Meditating at Duiker Dam

Meditating at Duiker Dam


Meditation is often dismissed as not being important enough to practice. That it is something only for hippies or yuppies who go to yoga. Nothing could be further from the truth, for meditating actually suits everyone: from all walks of life, men or women, young and old alike—everyone benefits from it.

In life we cannot simply wish to be good: we have to act.  Meditating helps one develop a keen awareness and the energy to transform negative mental patterns. Maharishi said “water the root to enjoy the fruit.” So when you hear that meditation is not important, remember that it is perhaps the most important thing in a rational and spiritual person’s life.


We all need salt to live. But everyday you hear about the dangers of salt intake; the horrors of the amount of sodium in certain foods. So some things in abundance may harm you. Perhaps some forms of meditation don’t help you. Sleep is different. Sleep can’t hurt you. Most of us could do with more. Certainly, Transcendental Meditation cannot hurt you, because it is as natural as sleep.

Some people with depression or other mental illnesses may see meditation as an instant cure.  If you have a problem such as clinical depression or another mental illness, perhaps seek out the help of a mental health professional and then—with their support—take up meditation.

Meditation can stave off depression, and as such, should be practiced every day. One should also seek out a teacher who can help with a good meditation technique.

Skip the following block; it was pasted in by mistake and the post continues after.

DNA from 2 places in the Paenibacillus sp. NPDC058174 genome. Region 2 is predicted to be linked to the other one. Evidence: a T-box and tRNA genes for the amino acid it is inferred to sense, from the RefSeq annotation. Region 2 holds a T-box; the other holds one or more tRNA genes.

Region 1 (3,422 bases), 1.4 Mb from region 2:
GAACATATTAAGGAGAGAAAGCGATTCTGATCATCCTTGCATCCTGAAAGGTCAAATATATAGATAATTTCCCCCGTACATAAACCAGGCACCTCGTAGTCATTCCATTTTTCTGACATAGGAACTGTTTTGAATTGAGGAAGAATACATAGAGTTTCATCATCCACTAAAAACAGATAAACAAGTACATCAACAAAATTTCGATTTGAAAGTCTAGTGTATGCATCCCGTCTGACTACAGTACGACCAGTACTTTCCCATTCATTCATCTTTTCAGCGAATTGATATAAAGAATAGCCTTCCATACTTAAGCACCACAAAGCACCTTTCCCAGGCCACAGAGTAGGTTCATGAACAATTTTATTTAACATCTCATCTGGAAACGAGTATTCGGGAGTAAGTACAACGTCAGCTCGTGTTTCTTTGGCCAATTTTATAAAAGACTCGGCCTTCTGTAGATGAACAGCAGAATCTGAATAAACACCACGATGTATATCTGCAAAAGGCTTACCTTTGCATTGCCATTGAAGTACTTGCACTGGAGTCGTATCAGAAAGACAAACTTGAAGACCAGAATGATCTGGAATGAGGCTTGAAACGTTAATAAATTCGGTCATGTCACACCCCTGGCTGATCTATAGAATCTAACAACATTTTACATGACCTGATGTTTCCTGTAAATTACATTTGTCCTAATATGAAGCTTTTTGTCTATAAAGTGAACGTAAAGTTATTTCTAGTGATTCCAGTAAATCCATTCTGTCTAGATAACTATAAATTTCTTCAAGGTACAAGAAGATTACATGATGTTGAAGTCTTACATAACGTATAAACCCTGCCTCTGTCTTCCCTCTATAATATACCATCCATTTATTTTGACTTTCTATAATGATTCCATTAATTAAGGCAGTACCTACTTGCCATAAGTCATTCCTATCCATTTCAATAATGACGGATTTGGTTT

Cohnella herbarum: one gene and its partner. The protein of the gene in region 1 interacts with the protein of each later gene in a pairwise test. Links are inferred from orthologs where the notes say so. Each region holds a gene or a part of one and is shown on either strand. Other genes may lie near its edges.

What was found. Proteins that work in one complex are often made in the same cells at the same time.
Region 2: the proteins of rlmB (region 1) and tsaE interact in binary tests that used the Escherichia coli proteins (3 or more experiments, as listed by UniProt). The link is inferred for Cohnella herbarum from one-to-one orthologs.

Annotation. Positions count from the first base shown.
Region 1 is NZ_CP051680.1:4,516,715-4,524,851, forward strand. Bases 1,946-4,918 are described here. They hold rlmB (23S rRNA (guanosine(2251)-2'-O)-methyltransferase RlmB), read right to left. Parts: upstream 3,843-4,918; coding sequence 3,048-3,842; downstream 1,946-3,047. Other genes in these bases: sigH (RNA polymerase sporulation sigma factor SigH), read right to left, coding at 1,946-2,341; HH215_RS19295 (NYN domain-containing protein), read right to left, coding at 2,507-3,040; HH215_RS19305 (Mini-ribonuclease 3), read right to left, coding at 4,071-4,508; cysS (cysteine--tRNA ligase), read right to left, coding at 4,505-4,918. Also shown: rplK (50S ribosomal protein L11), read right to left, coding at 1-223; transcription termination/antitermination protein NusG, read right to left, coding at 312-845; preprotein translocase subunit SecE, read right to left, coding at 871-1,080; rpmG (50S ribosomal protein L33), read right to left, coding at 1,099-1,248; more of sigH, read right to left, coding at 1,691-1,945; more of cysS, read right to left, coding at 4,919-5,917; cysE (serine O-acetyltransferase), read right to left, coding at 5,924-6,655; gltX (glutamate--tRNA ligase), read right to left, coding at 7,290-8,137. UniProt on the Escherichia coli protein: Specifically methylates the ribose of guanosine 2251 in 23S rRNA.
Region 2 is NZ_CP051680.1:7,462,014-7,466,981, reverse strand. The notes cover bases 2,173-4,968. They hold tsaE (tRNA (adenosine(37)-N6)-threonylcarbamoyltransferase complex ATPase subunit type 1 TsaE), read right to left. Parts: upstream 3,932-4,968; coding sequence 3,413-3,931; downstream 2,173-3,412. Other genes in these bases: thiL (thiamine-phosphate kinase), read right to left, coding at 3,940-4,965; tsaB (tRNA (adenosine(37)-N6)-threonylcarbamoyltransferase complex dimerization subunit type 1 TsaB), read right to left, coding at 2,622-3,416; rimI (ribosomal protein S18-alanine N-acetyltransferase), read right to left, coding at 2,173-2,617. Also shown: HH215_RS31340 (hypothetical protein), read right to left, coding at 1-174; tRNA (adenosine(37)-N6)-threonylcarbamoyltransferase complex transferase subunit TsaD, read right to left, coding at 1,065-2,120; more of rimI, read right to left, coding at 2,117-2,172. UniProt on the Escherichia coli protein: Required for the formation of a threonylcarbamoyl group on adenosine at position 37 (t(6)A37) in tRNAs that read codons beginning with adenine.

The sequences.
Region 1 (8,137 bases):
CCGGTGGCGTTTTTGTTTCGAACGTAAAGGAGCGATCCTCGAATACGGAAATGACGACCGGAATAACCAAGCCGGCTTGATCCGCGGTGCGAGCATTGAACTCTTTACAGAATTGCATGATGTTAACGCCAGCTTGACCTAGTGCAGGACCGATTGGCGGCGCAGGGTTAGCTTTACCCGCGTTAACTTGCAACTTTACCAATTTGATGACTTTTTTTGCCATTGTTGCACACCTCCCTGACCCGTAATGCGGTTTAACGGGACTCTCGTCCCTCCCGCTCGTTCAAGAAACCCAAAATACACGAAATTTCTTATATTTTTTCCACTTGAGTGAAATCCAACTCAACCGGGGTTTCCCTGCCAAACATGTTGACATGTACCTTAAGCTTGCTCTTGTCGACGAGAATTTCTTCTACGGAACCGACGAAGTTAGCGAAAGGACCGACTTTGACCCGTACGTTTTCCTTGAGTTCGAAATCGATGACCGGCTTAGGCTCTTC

You don’t have to convert to Buddhism to meditate. There are many Christians and Muslims and Jews who are devoted practioners of meditation who are also leaders and great followers of their individual faiths. Meditation is non-denominational; it crosses borders; it crosses faiths and beliefs because it is a system of developing a particular psychological state. One which will make you a better, more loving person.


There are hundreds, perhaps thousands of forms of meditation. What does that tell you?

While the Buddha taught many different types of meditation, the two most common and useful for us today are Mindfulness of Breathing (anapana sati in Pali, the ancient language of Buddhism) and Loving Kindness Meditation (metta bhavana).

Mindfulness of breathing will take you on a path of calmness and leads to mindfulness in everyday life.

Loving Kindness Meditation will take you on a path of tolerance, patience, and peace for yourself, those around you, and the entire universe.

Maharishi Mahesh Yogi brought us Transcendental Meditation (TM). TM will let you think more clearly, will improve your health (big time), and will lead you to spiritual enlightenment. It will also help you fulfill your desires and increase your “good luck factor.” It will reduce your stress, improve your relationships with all around you, and help you find inner peace.


Its not. TM is probably the easiest, and most people “get it” in less than an hour. It also has the broadest and deepest research base of any technique we know.


This idea may apply to forms of meditation that involve active thinking, contemplation or concentration. But many forms are actually very simple. for example, Mindfulness of Breathing speaks of four easy steps: place, posture, practice, and problems.

A suitable place is a room that isn’t too noisy and where you won’t be disturbed. A comfortable posture is a good idea.  Then, obviously, you need to practice and learn to cope with the thoughts and sensations that may come up. So find a good teacher.

Transcendental Meditation is even simpler and those who have tried many techniques say it is the most profound. With a good technique like TM, the place is less important, because you will have deep experiences in the most unlikely places. So its more about the technique than the place. You do it seated comfortably. You don’t need to strain. But it needs an authorised teacher. You don’t get it from a book, DVD or website.


There are many myths regarding meditation in the West. If you keep an open mind and are willing to practice, you’ll discover a great truth: meditation leads to ultimate peace.

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